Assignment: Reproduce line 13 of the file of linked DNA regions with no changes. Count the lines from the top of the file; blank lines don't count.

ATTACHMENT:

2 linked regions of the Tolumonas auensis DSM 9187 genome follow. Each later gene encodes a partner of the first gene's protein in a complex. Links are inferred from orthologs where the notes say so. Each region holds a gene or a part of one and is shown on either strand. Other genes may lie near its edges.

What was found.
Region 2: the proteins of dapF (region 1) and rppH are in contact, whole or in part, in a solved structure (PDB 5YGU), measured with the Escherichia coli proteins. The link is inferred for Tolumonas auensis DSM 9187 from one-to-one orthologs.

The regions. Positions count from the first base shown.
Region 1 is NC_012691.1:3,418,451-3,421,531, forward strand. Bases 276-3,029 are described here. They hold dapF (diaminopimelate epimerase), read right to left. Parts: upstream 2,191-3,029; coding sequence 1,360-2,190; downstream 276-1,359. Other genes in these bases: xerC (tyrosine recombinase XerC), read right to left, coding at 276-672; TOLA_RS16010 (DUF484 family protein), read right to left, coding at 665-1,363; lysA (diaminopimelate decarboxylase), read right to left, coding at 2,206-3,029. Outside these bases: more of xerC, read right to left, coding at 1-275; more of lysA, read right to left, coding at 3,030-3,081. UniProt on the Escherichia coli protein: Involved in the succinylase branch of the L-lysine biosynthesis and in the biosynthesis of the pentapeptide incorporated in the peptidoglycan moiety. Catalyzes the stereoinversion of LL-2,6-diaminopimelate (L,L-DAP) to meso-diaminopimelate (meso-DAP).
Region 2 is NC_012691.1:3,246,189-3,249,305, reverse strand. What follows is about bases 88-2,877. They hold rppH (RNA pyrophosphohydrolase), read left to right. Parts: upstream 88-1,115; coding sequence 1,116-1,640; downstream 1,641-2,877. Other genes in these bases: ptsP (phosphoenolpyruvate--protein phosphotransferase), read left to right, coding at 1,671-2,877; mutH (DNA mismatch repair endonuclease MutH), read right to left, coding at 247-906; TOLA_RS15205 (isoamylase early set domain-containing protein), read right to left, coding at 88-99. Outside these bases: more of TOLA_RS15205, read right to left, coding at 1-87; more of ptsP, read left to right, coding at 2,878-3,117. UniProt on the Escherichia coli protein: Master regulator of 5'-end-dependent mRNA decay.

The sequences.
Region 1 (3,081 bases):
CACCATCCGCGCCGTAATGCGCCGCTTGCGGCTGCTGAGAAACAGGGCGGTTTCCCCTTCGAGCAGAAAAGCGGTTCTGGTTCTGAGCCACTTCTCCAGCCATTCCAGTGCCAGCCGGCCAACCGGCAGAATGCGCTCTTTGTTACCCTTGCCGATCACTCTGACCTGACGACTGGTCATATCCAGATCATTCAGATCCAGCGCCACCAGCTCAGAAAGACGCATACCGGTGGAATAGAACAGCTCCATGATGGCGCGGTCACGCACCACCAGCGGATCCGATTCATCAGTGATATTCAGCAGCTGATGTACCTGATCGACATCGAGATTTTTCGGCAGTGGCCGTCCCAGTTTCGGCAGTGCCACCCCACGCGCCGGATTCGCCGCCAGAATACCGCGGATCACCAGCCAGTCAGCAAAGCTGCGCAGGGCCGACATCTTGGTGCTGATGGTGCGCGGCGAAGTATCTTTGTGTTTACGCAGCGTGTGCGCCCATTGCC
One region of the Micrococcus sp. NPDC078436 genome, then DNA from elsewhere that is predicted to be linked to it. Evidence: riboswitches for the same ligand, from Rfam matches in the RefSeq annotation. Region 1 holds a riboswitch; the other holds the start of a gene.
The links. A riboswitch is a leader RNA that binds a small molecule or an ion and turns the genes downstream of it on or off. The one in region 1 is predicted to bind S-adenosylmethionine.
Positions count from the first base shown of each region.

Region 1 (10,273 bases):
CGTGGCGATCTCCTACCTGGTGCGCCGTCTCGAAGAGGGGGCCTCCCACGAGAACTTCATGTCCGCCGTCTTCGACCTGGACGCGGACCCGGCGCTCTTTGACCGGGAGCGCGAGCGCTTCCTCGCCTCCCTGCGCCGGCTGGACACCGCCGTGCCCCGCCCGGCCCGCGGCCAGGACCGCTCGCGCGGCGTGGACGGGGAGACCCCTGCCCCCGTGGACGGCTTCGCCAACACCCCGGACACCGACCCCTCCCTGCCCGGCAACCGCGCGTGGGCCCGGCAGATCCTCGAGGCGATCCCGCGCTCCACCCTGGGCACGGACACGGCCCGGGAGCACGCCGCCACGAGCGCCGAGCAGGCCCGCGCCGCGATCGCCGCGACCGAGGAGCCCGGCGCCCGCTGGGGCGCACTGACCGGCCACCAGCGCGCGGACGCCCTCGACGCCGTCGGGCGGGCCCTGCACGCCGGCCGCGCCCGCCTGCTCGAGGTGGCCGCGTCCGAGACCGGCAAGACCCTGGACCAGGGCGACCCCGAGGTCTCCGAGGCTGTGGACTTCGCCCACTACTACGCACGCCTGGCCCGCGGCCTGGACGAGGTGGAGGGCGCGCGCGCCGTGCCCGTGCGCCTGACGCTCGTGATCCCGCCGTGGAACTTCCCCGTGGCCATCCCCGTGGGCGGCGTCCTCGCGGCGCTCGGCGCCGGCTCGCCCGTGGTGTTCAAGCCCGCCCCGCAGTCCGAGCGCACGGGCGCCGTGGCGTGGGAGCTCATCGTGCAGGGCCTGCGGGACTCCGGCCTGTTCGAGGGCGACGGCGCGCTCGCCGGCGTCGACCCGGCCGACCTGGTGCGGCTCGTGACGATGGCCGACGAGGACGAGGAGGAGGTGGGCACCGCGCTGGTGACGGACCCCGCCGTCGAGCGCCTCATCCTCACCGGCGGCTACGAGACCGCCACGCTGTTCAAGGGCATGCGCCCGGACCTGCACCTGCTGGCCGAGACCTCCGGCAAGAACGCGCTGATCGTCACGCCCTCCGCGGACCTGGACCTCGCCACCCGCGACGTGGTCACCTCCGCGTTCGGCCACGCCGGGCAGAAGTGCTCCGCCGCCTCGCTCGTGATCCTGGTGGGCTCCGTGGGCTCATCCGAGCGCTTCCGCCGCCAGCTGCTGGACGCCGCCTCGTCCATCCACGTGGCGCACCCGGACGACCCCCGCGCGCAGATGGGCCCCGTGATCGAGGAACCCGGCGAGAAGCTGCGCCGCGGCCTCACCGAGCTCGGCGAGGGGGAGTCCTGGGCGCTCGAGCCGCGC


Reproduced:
Region 1 (10,273 bases):